Now, theology can get deep, even complex, and I enjoy a deep and good discussion now and then, but theological paradigms can become pharisaic and can become more focused on intellectual exercise or an exercise of arrogance. Sometimes, I think we Christians can miss the simple truth of the Gospel. I've been involved in various traditions in the walk of my Christian faith and have discussed Calvin (predestination) versus Arminius (free will) as well as Paedobaptism verus Credobaptism as well as Limited Atonement and various apologetics. However, there is nothing like the clarity of the Word itself, especially the simple truth of the Gospel.

J.I. Packer wrote the following:

"The Bible does not need to be supplemented and interpreted by tradition, or revisited and corrected by reason. Instead, it demands to sit in judgment on the dictates of both, for the words of men must be tried by the Word of God. The church collectively, and the Christian individually, can and does err, and the inerrant Scripture must ever be allowed to speak and correct them" (p. 129, The J.I. Packer Classic Collection).

Later in that same work, J.I. Packer wrote as follows:

"The proper ground for believing a thing is not that the church or reason says it. Both these authorities may err, and in any case it is not to them that God has told us to go for authoritative indications of his mind. The proper ground for believing a thing is that God says it in his written Word, and a readiness to take God's Word and accept what he asserts in the Bible is thus fundamental to faith. ... Tradition may not be lightly dismissed, but neither may it be made a separate authority apart from Scripture. ... Reason's part is to act as the servant of the written Word, seeking dependence on the Spirit..."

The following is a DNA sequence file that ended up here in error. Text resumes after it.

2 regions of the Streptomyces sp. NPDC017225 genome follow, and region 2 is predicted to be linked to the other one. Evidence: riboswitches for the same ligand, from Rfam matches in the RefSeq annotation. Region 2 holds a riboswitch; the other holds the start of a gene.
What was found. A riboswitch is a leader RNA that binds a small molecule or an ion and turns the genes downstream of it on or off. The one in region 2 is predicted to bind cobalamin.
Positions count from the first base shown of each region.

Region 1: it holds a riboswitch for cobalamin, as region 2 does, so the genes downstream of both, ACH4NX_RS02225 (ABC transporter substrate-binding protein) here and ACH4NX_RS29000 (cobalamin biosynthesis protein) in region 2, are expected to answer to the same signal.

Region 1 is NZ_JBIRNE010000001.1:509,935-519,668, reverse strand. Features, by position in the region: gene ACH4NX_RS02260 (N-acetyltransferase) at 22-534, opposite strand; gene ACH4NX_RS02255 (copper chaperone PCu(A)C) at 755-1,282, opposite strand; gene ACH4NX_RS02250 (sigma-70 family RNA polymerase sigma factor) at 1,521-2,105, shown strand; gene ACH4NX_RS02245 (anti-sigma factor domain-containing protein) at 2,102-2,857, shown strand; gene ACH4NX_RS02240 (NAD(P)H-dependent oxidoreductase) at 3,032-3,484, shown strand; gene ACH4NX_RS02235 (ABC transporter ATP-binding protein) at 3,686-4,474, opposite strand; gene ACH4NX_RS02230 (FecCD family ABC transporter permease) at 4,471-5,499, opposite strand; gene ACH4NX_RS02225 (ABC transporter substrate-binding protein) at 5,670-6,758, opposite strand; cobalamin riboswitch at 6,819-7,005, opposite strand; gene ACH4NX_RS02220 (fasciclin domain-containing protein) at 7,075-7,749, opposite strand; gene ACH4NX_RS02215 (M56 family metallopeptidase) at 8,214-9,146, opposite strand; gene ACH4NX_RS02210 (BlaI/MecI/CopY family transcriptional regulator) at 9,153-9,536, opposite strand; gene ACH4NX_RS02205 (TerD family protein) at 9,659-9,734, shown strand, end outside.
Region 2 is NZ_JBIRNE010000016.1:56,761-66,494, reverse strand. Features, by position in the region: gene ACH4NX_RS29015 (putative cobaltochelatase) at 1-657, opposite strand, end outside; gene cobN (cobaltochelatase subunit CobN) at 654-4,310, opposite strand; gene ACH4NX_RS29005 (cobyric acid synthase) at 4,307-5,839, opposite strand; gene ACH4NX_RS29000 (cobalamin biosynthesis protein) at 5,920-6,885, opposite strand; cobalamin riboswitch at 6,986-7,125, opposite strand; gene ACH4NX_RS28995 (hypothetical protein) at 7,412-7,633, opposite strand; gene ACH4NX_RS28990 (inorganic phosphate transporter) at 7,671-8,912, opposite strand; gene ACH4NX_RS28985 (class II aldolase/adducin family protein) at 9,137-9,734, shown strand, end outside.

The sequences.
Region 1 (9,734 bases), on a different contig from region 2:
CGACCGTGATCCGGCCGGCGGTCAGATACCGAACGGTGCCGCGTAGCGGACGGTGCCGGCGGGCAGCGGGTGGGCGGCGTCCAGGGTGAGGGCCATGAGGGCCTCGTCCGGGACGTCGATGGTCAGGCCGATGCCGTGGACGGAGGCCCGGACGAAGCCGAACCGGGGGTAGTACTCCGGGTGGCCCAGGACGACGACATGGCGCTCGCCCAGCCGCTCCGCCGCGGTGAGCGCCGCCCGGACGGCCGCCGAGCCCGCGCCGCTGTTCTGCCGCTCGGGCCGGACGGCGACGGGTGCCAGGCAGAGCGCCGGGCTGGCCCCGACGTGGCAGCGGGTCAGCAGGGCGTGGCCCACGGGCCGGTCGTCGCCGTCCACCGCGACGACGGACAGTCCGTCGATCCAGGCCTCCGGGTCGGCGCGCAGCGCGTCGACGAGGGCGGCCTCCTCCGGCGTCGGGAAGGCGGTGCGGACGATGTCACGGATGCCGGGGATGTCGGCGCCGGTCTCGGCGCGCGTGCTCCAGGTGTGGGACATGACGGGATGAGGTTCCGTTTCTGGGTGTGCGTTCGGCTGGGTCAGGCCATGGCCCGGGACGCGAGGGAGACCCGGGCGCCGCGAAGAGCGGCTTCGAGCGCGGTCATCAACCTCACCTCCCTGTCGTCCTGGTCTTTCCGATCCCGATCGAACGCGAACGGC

So, the theology and tradition are topics of worthy discussions, but sometimes we fall into missing the forest for the trees. We get so hung up on shaping the Bible and other believers into our paradigms and traditions instead of letting the Bible speak for itself. While we need to be prepared to give a good defense and to grow in depth and knowledge, we must not miss the simple truth in the process. Hearing the simple TRUTH of the Gospel was refreshing that day - no contention among believers (in spite of differences) for it is what unifies us. It is the simple message of the Good News. And the response is just as clear: One either accepts it or rejects it.

The Gospel must be our focus. Otherwise, we will be divided and fail to let them "know we are Christians by our love." As I think about the simple truth of the Gospel being our focus, I cannot help but think of the words written by John C. Maxwell in The 21 Indispensable Qualities of a Leader: Becoming the Person Others Will Want to Follow:

"Experienced animal trainers take a stool with them when they step into a cage with a lion. Why a stool? It tames a lion better than anything--except maybe a tranquilizer gun. When the trainer holds the stool with the legs extended toward the lion's face, the animal tries to focus on all four legs at once. And that paralyzes him. Divided focus always works against you."

Is it working against you? Mike was focused on reaching the lost lovingly with the Gospel. I think Christians in general would do well to ask the questions Mike asks instead of determining whether one is acceptable per our congregations, traditions and paradigms alone. After all, it really all comes down to the simple truth of the Gospel, doesn't it?